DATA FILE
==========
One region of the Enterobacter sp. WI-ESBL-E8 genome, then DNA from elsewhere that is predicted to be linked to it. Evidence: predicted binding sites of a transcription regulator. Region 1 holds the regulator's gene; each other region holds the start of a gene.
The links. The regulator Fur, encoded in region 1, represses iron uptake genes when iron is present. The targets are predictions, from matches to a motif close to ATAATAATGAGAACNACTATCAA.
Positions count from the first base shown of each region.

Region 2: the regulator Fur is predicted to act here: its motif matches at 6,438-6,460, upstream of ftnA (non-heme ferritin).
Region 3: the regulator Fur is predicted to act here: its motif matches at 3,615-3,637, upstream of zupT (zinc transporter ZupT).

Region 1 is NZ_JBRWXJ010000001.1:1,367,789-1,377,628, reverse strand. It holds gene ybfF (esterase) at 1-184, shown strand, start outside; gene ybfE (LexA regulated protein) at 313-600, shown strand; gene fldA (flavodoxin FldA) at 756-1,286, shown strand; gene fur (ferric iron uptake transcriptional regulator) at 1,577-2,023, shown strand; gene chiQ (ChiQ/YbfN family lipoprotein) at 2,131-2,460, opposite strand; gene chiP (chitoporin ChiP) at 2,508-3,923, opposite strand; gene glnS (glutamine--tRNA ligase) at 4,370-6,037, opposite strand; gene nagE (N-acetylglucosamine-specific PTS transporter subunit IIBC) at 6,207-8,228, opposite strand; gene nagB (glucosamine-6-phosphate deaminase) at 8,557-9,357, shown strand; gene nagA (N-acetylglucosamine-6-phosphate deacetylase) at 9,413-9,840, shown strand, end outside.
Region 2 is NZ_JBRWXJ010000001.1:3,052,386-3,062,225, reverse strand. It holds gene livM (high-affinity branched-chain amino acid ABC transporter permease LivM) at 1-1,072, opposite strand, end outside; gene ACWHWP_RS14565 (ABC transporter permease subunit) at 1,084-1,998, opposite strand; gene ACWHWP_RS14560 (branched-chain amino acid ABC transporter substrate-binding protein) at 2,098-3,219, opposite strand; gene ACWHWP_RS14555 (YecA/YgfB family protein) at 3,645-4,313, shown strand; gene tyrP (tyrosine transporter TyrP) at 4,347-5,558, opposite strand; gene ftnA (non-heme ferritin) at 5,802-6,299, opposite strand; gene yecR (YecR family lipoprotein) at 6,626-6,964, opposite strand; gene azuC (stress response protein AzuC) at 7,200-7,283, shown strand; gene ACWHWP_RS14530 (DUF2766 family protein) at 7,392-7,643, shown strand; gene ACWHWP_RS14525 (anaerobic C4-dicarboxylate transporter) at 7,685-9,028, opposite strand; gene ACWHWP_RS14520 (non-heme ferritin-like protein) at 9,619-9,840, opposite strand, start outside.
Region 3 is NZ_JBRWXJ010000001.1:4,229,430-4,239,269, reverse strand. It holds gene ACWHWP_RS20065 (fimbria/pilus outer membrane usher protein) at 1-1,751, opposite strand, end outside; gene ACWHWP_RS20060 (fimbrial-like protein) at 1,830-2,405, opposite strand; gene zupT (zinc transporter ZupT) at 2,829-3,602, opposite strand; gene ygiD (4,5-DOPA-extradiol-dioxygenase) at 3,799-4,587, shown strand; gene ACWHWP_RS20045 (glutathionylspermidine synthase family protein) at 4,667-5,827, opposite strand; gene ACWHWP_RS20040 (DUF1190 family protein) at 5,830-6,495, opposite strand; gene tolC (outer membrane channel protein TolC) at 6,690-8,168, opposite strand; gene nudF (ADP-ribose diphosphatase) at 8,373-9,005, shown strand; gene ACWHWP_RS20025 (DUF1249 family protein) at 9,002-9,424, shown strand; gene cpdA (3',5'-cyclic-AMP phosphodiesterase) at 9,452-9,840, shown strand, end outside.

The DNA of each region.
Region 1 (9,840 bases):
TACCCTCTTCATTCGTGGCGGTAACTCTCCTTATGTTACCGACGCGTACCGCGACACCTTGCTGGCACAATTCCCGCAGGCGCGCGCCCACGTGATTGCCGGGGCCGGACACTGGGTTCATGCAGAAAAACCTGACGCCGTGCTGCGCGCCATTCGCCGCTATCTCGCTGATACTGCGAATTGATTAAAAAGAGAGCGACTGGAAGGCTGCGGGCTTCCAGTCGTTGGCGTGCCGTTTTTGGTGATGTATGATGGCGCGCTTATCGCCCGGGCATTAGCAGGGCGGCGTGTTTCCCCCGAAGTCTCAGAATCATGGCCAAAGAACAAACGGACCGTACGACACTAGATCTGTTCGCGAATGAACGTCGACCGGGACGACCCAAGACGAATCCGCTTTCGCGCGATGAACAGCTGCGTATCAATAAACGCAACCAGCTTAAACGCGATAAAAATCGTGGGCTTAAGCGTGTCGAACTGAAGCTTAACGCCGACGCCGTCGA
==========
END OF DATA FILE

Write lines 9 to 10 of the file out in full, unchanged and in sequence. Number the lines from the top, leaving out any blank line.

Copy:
The DNA of each region.
Region 1 (9,840 bases):